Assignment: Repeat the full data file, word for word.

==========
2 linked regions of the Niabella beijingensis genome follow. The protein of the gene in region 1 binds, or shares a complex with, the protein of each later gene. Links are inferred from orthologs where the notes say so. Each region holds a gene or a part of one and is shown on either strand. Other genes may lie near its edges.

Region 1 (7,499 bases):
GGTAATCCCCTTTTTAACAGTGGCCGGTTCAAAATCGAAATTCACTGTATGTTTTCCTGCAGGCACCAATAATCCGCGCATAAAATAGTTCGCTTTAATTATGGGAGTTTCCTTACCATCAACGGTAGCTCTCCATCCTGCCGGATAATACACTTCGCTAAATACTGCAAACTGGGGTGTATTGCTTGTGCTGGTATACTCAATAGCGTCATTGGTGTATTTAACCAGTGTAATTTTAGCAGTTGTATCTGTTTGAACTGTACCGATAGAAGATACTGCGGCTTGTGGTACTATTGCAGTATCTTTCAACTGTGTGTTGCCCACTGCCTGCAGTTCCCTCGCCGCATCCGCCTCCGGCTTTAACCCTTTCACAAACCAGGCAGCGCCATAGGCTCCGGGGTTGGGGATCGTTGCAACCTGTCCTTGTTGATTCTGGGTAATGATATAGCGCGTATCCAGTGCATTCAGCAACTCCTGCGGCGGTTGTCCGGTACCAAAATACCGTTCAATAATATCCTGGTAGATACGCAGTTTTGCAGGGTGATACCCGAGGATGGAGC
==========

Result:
2 linked regions of the Niabella beijingensis genome follow. The protein of the gene in region 1 binds, or shares a complex with, the protein of each later gene. Links are inferred from orthologs where the notes say so. Each region holds a gene or a part of one and is shown on either strand. Other genes may lie near its edges.

Region 1 (7,499 bases):
GGTAATCCCCTTTTTAACAGTGGCCGGTTCAAAATCGAAATTCACTGTATGTTTTCCTGCAGGCACCAATAATCCGCGCATAAAATAGTTCGCTTTAATTATGGGAGTTTCCTTACCATCAACGGTAGCTCTCCATCCTGCCGGATAATACACTTCGCTAAATACTGCAAACTGGGGTGTATTGCTTGTGCTGGTATACTCAATAGCGTCATTGGTGTATTTAACCAGTGTAATTTTAGCAGTTGTATCTGTTTGAACTGTACCGATAGAAGATACTGCGGCTTGTGGTACTATTGCAGTATCTTTCAACTGTGTGTTGCCCACTGCCTGCAGTTCCCTCGCCGCATCCGCCTCCGGCTTTAACCCTTTCACAAACCAGGCAGCGCCATAGGCTCCGGGGTTGGGGATCGTTGCAACCTGTCCTTGTTGATTCTGGGTAATGATATAGCGCGTATCCAGTGCATTCAGCAACTCCTGCGGCGGTTGTCCGGTACCAAAATACCGTTCAATAATATCCTGGTAGATACGCAGTTTTGCAGGGTGATACCCGAGGATGGAGC